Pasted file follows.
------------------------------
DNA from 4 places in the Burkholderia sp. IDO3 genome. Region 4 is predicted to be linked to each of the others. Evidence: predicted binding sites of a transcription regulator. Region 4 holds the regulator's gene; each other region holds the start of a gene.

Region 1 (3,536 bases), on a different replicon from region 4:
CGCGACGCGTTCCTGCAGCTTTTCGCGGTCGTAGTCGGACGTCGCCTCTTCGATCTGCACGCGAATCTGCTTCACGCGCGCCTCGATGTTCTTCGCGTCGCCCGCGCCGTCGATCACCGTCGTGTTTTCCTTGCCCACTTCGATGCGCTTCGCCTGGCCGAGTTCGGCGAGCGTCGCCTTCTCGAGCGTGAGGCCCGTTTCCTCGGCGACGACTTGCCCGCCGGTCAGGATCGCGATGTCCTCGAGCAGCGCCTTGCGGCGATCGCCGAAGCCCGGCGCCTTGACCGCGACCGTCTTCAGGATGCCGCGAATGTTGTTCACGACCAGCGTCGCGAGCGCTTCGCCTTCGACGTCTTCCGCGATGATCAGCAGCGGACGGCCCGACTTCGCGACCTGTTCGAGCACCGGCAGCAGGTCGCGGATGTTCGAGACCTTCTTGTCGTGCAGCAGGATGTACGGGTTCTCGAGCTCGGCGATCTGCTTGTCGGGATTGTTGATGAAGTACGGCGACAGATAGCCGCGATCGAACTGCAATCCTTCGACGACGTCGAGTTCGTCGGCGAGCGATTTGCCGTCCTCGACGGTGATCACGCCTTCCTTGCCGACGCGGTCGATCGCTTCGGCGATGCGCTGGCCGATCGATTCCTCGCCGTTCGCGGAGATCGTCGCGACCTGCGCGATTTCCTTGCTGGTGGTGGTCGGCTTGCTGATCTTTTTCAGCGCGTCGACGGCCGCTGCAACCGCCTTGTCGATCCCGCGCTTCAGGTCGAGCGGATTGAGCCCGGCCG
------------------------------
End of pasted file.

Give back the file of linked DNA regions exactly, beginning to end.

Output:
DNA from 4 places in the Burkholderia sp. IDO3 genome. Region 4 is predicted to be linked to each of the others. Evidence: predicted binding sites of a transcription regulator. Region 4 holds the regulator's gene; each other region holds the start of a gene.

Region 1 (3,536 bases), on a different replicon from region 4:
CGCGACGCGTTCCTGCAGCTTTTCGCGGTCGTAGTCGGACGTCGCCTCTTCGATCTGCACGCGAATCTGCTTCACGCGCGCCTCGATGTTCTTCGCGTCGCCCGCGCCGTCGATCACCGTCGTGTTTTCCTTGCCCACTTCGATGCGCTTCGCCTGGCCGAGTTCGGCGAGCGTCGCCTTCTCGAGCGTGAGGCCCGTTTCCTCGGCGACGACTTGCCCGCCGGTCAGGATCGCGATGTCCTCGAGCAGCGCCTTGCGGCGATCGCCGAAGCCCGGCGCCTTGACCGCGACCGTCTTCAGGATGCCGCGAATGTTGTTCACGACCAGCGTCGCGAGCGCTTCGCCTTCGACGTCTTCCGCGATGATCAGCAGCGGACGGCCCGACTTCGCGACCTGTTCGAGCACCGGCAGCAGGTCGCGGATGTTCGAGACCTTCTTGTCGTGCAGCAGGATGTACGGGTTCTCGAGCTCGGCGATCTGCTTGTCGGGATTGTTGATGAAGTACGGCGACAGATAGCCGCGATCGAACTGCAATCCTTCGACGACGTCGAGTTCGTCGGCGAGCGATTTGCCGTCCTCGACGGTGATCACGCCTTCCTTGCCGACGCGGTCGATCGCTTCGGCGATGCGCTGGCCGATCGATTCCTCGCCGTTCGCGGAGATCGTCGCGACCTGCGCGATTTCCTTGCTGGTGGTGGTCGGCTTGCTGATCTTTTTCAGCGCGTCGACGGCCGCTGCAACCGCCTTGTCGATCCCGCGCTTCAGGTCGAGCGGATTGAGCCCGGCCG